Nothing like a cat-astrophe, then, but a collection hardly worthy of its lordly subject—or its editor’s long advocacy...

KITTENS, CATS AND CRIME

Among the many hats he wears, novelist/storyteller/editor Gorman is the unrivaled king of cat anthologists (Cat Crimes Through Time, 1999, etc.). Unfortunately, the eight new stories in this collection aren’t likely to add much luster to this side of his reputation. There’s certainly variety aplenty in the settings, which range from Lillian Stewart Carl’s English manor whose cats out-fop P.G. Wodehouse to Jean Rabe’s 19th-century riverside cave to Mat Coward’s bustling, anonymous mixed-race London neighborhood. And the eponymous heroes get to play every role imaginable. In addition to Edward D. Hoch’s obligatory sleuthing cat sidekick and Brendan DuBois’s feline avenger, there’s the cat as mystical totem in P.N. Elrod’s saga of rein-cat-nation, the cat as red herring in Christine Matthews and Robert J. Randisi’s where’s-that-cat riddle, and the cat as bone of contention in Kristine Kathryn Rusch’s cat-inspired lawsuit. For all the changes they ring on the relationships between cats and crime, however, practically all these brand-new items are stingy with ingenuity, suspense, or mystery. But Gorman does get a chance to shine as cherry-picker with three atmospheric reprints that outclass the competition: John Helfers’s medieval Japanese “Paw-trait of a Murderer,” Gary A. Braunbeck’s hobo-justice “In the Lowlands,” and Gorman’s own “The Christmas Cat,” an Iowa idyll for ardent young investigator Sam McCain (Everybody’s Somebody’s Fool, Feb. 2003, etc.).

Nothing like a cat-astrophe, then, but a collection hardly worthy of its lordly subject—or its editor’s long advocacy thereof. Fans may want to wait for an election year.

Pub Date: April 1, 2003

ISBN: 0-7862-5032-1

Page Count: 222

Publisher: Five Star/Gale Cengage

Review Posted Online: May 20, 2010

Kirkus Reviews Issue: Feb. 1, 2003

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Nothing original, but in Hilderbrand’s hands it’s easy to get lost in the story.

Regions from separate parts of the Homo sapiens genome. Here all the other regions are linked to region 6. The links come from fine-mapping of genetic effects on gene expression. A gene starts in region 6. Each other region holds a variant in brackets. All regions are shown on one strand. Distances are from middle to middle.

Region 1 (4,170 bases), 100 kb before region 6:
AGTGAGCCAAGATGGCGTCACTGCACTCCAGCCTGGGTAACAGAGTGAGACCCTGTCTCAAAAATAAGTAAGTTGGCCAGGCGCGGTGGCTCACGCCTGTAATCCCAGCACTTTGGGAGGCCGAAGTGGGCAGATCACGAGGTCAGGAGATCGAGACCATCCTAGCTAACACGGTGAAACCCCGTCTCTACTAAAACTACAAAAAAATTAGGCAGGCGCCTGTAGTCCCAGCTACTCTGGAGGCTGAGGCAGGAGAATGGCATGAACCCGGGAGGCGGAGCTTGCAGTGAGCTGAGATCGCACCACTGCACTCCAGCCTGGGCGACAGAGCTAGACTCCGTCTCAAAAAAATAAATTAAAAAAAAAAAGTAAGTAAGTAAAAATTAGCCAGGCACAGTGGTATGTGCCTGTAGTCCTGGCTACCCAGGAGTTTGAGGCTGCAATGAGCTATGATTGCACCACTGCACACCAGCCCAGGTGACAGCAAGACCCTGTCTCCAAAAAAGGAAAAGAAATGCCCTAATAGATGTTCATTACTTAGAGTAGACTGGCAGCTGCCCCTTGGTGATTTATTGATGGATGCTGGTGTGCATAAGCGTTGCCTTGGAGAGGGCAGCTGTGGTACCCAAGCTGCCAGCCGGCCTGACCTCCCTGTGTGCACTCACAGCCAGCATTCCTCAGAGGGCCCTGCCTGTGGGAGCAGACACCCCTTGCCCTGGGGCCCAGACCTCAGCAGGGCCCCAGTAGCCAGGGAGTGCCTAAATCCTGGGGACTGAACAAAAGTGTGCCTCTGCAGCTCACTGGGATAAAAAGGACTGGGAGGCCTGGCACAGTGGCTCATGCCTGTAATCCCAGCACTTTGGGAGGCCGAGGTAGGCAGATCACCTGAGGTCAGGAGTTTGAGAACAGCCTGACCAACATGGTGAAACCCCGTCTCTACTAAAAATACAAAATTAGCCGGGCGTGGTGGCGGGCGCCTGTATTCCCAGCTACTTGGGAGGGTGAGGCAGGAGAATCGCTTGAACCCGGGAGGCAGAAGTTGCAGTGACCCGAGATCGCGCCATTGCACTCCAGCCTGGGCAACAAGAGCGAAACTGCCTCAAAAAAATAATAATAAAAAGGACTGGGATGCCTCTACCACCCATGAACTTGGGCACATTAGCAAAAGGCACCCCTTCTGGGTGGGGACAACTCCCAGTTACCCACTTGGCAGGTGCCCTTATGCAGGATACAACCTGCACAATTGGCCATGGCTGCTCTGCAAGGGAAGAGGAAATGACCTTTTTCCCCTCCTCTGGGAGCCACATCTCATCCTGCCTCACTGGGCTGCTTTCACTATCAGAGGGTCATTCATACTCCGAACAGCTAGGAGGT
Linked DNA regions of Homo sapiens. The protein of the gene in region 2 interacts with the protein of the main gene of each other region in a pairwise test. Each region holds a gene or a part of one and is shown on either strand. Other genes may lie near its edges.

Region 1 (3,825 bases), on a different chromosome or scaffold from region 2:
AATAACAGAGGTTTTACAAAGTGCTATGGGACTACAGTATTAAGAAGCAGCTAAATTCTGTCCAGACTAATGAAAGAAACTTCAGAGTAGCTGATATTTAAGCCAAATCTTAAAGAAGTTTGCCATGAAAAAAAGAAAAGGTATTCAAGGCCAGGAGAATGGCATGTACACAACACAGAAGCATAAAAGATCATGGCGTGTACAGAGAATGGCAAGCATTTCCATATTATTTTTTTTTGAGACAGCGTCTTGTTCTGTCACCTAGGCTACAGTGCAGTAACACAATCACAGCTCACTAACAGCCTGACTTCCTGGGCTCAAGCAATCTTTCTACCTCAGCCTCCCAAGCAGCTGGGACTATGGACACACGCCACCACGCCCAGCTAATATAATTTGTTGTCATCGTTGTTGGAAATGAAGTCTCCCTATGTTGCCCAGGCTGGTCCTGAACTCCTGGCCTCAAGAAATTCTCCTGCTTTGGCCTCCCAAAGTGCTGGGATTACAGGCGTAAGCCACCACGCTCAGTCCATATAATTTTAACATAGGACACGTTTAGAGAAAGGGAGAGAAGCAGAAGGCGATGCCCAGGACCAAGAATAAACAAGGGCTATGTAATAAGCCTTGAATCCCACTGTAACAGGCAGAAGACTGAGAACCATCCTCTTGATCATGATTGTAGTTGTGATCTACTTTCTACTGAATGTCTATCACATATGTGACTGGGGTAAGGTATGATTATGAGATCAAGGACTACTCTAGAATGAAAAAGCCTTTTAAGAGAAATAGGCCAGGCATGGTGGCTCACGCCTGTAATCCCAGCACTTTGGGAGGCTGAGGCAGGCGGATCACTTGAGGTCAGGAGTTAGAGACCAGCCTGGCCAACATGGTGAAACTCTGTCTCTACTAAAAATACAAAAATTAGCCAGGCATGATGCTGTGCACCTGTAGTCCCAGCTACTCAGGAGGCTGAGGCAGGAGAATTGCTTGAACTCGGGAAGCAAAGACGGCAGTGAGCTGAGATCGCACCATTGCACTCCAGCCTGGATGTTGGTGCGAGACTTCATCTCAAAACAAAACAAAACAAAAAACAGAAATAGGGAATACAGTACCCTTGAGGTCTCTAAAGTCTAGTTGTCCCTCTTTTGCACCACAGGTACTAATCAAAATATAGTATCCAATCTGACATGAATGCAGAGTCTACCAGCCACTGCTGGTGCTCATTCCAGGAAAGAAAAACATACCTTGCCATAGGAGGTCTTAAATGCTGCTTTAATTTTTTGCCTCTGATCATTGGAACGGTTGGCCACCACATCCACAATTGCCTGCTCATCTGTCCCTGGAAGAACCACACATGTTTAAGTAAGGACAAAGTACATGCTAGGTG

BAREFOOT

Privileged 30-somethings hide from their woes in Nantucket.

Hilderbrand’s saga follows the lives of Melanie, Brenda and Vicki. Vicki, alpha mom and perfect wife, is battling late-stage lung cancer and, in an uncharacteristically flaky moment, opts for chemotherapy at the beach. Vicki shares ownership of a tiny Nantucket cottage with her younger sister Brenda. Brenda, a literature professor, tags along for the summer, partly out of familial duty, partly because she’s fleeing the fallout from her illicit affair with a student. As for Melanie, she gets a last minute invite from Vicki, after Melanie confides that Melanie’s husband is having an affair. Between Melanie and Brenda, Vicki feels her two young boys should have adequate supervision, but a disastrous first day on the island forces the trio to source some outside help. Enter Josh, the adorable and affable local who is hired to tend to the boys. On break from college, Josh learns about the pitfalls of mature love as he falls for the beauties in the snug abode. Josh likes beer, analysis-free relationships and hot older women. In a word, he’s believable. In addition to a healthy dose of testosterone, the novel is balanced by powerful descriptions of Vicki’s bond with her two boys. Emotions run high as she prepares for death.

Nothing original, but in Hilderbrand’s hands it’s easy to get lost in the story.

Pub Date: July 2, 2007

ISBN: 978-0-316-01858-6

Page Count: 352

Publisher: Little, Brown

Review Posted Online: June 24, 2010

Kirkus Reviews Issue: May 15, 2007

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More about grief and tragedy than romance.

FRIENDS FOREVER

Five friends meet on their first day of kindergarten at the exclusive Atwood School and remain lifelong friends through tragedy and triumph.

When Gabby, Billy, Izzie, Andy and Sean meet in the toy kitchen of the kindergarten classroom on their first day of school, no one can know how strong the group’s friendship will remain. Despite their different personalities and interests, the five grow up together and become even closer as they come into their own talents and life paths. But tragedy will strike and strike again. Family troubles, abusive parents, drugs, alcohol, stress, grief and even random bad luck will put pressure on each of them individually and as a group. Known for her emotional romances, Steel makes a bit of a departure with this effort that follows a group of friends through young adulthood. But even as one tragedy after another befalls the friends, the impact of the events is blunted by a distant narrative style that lacks emotional intensity. 

More about grief and tragedy than romance.

Pub Date: July 24, 2012

ISBN: 978-0-385-34321-3

Page Count: 322

Publisher: Delacorte

Review Posted Online: Nov. 14, 2012

Kirkus Reviews Issue: Dec. 1, 2012

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